It is the Pastor’s job to oversee our souls and to guide us along in our spiritual development. We should see to our church’s temporal needs while they attend to our spiritual needs (1 Corinthians 9:11). While we may debate the requirement of tithing, we can’t debate that pastors still need to be fed and provide for their families. Pastors are scripturally entitled to a steady income (1 Corinthians 9:14)
Our giving to our local church should be ongoing. The tithing of our income ensures that it is. When the Lord blesses our substance over time, the church is rewarded proportionately. It is a fair and reliable arrangement.
While tithing is not a New Testament command, it is a New Testament principle.
Keeping Your Priorities
33“But seek first His kingdom and His righteousness, and all these things will be added to you. (Matthew 6:33; NASB)
However, don’t stop at 10%! Malachi 3:8 mentions tithes and offerings. Giving should be inculcated into our lifestyle. Giving to the poor, good ministries, righteous causes, etc. over and above your tithe should flow naturally from you as you seek His kingdom. Malachi 3:10God promises to take care of you as you take care of His Kingdom. He even promises systematic increase along the way (Luke 6:38). If give God financial preeminence, your needs will be taken care of, you’ve got His word on it.
Are you up to the challenge?
9 And let us not grow weary while doing good, for in due season we shall reap if we do not lose heart. 10 Therefore, as we have opportunity, let us do good to all, especially to those who are of the household of faith. (Galatians 6:9-10; NKJ)
Moses Job Interview with God
6And the LORD said furthermore unto him, Put now thine hand into thy bosom. And he put his hand into his bosom: and when he took it out, behold, his hand was leprous as snow.
7And he said, Put thine hand into thy bosom again. And he put his hand into his bosom again; and plucked it out of his bosom, and, behold, it was turned again as his other flesh. (Exodus 4:6-7, KJV)
Now the focus of God’s demonstration turns inward – into Moses’ character. The supernatural transformation of his hands pointed to a future when the supernatural would flow through Moses’ hands. The leprosy shows that the works that would flow through his hand and the authority he would bear literally carry a grave responsibility. In the bible, leprosy often symbolized sin. As a disease, leprosy meant exile from the rest of society. Similarly, sin serves to separate us from God. I think God was warning Moses about the dangers of acting and working on his own. The tucking of his hand into his bosom told Moses to pay particular attention to the issues of the heart.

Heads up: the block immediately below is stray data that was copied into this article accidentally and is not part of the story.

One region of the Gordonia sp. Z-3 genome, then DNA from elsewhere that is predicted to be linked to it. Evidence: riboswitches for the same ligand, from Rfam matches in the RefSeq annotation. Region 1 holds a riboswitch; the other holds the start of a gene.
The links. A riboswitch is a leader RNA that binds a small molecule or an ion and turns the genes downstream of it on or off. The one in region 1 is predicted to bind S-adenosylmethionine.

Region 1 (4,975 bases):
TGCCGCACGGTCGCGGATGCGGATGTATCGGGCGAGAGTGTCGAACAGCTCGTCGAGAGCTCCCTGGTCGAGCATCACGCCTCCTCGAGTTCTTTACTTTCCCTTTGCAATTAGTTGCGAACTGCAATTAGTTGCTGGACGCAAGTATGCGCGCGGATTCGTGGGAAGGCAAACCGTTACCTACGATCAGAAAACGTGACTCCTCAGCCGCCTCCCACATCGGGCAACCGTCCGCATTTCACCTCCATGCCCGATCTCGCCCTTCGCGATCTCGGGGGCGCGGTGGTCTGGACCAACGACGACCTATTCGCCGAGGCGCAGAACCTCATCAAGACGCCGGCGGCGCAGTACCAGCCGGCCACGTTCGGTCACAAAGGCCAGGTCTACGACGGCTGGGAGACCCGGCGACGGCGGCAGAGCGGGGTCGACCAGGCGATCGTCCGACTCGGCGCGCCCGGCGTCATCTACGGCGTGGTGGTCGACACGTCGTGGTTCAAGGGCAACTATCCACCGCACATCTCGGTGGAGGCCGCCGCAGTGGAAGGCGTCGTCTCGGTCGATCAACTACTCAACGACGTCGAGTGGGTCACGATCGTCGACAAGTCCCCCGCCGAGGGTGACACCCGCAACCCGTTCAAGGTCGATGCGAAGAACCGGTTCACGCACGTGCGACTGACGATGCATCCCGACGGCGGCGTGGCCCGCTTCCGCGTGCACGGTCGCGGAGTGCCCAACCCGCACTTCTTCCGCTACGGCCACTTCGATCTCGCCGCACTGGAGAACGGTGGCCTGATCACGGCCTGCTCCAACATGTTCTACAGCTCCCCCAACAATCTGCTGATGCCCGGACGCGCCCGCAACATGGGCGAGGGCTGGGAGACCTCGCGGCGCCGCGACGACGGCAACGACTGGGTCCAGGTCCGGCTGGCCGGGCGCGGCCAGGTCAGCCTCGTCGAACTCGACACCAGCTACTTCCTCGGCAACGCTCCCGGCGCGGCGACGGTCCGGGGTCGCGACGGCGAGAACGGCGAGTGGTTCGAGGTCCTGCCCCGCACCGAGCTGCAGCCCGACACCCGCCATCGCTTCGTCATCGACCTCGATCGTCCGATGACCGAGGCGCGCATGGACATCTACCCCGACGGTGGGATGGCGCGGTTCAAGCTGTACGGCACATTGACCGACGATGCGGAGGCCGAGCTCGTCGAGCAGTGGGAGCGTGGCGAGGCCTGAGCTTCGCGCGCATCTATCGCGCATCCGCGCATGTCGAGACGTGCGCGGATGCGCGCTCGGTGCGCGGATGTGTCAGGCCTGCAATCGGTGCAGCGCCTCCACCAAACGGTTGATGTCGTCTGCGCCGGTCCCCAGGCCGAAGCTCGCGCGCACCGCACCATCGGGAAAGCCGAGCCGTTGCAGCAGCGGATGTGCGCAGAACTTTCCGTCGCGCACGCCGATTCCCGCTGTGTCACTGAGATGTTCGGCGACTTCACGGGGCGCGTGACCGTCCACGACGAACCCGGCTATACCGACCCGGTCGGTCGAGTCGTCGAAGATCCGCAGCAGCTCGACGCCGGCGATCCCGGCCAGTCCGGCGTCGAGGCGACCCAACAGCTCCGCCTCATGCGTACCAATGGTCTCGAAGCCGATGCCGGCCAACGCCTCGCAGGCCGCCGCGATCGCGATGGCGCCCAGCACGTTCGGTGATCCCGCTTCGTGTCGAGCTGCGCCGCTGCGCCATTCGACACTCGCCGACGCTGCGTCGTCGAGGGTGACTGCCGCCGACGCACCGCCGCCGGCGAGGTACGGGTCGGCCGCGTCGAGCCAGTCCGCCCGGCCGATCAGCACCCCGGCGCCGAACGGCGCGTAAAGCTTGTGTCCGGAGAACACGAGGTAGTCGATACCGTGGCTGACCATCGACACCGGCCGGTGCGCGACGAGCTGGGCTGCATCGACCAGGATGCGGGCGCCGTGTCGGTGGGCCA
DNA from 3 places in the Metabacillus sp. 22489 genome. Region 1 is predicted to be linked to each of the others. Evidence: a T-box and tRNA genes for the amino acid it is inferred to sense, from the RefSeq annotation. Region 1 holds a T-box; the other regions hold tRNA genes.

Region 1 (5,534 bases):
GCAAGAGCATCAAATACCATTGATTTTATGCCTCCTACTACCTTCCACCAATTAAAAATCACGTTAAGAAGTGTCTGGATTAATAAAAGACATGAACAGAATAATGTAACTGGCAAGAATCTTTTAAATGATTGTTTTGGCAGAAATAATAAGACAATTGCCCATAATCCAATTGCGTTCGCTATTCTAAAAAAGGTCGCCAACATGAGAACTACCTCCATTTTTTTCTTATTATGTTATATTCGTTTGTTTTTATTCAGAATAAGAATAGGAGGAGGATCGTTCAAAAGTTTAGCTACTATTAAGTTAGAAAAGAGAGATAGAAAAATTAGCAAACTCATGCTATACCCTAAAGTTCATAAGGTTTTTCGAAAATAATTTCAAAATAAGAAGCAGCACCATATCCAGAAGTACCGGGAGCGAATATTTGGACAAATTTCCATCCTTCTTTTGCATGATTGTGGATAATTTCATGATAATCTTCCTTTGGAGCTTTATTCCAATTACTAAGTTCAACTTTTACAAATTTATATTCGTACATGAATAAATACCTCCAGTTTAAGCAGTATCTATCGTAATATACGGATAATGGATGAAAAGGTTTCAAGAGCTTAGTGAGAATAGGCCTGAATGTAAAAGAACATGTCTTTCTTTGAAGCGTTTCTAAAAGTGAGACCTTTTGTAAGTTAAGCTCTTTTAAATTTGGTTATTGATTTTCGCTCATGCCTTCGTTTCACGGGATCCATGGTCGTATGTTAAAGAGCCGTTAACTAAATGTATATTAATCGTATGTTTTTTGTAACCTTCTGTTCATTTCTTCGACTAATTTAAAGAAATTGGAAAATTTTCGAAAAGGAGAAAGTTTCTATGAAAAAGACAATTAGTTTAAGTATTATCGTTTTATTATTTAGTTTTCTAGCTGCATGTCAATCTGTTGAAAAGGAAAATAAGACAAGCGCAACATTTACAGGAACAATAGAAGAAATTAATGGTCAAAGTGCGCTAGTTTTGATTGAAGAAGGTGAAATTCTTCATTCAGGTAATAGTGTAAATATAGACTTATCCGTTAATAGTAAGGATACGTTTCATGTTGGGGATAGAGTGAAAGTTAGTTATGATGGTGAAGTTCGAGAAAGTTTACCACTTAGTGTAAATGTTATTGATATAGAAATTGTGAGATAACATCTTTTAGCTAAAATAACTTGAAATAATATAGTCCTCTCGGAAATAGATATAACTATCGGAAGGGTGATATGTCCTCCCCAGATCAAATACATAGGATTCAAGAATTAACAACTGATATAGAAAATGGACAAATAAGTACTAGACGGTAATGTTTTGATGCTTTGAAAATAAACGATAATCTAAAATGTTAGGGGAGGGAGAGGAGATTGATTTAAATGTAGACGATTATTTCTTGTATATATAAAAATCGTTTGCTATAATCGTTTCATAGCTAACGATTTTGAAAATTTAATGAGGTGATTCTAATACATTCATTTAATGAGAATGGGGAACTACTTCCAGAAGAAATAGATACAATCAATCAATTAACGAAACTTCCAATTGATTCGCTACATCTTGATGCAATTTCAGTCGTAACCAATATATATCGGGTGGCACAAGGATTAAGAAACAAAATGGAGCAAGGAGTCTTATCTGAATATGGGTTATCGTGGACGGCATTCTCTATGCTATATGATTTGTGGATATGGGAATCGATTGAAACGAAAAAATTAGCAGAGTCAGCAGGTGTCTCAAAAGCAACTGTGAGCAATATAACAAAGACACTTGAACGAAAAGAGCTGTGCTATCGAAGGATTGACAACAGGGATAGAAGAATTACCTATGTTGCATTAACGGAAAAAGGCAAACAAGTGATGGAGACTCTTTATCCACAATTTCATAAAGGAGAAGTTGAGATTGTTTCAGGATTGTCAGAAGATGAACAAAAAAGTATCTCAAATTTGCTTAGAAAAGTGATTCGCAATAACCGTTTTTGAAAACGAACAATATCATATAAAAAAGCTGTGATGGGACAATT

20My son, attend to my words; incline thine ear unto my sayings.
21Let them not depart from thine eyes; keep them in the midst of thine heart.
22For they are life unto those that find them, and health to all their flesh.
23Keep thy heart with all diligence; for out of it are the issues of life. (Proverbs 4:20-23, KJV)
Guard your heart or suffer the consequences.
God repeats the command. He tells Moses to put his diseased hand back into his bosom. He does so and his hand is restored. God is telling Moses that listening to God’s voice will result in his protection while enabling the work of your hands to succeed. Note also that had Moses not followed God’s direction, his associates may have been calling him “Lefty.” Partial obedience is total disobedience. Moses is rising to a new level with God and to Israel. The importance of relying on God cannot be overestimated.
So it is with us. Sometimes in the course of listening and obeying God, he will take us where we do not want to go. We must rely on God to bring us through. If we do so, he will restore us and will work through us to do what we could not do on our own. We must take the works of our hands, the issues of our hearts, and our reliance on God with utmost seriousness. If we do so, God will work signs and wonders through our very own hands.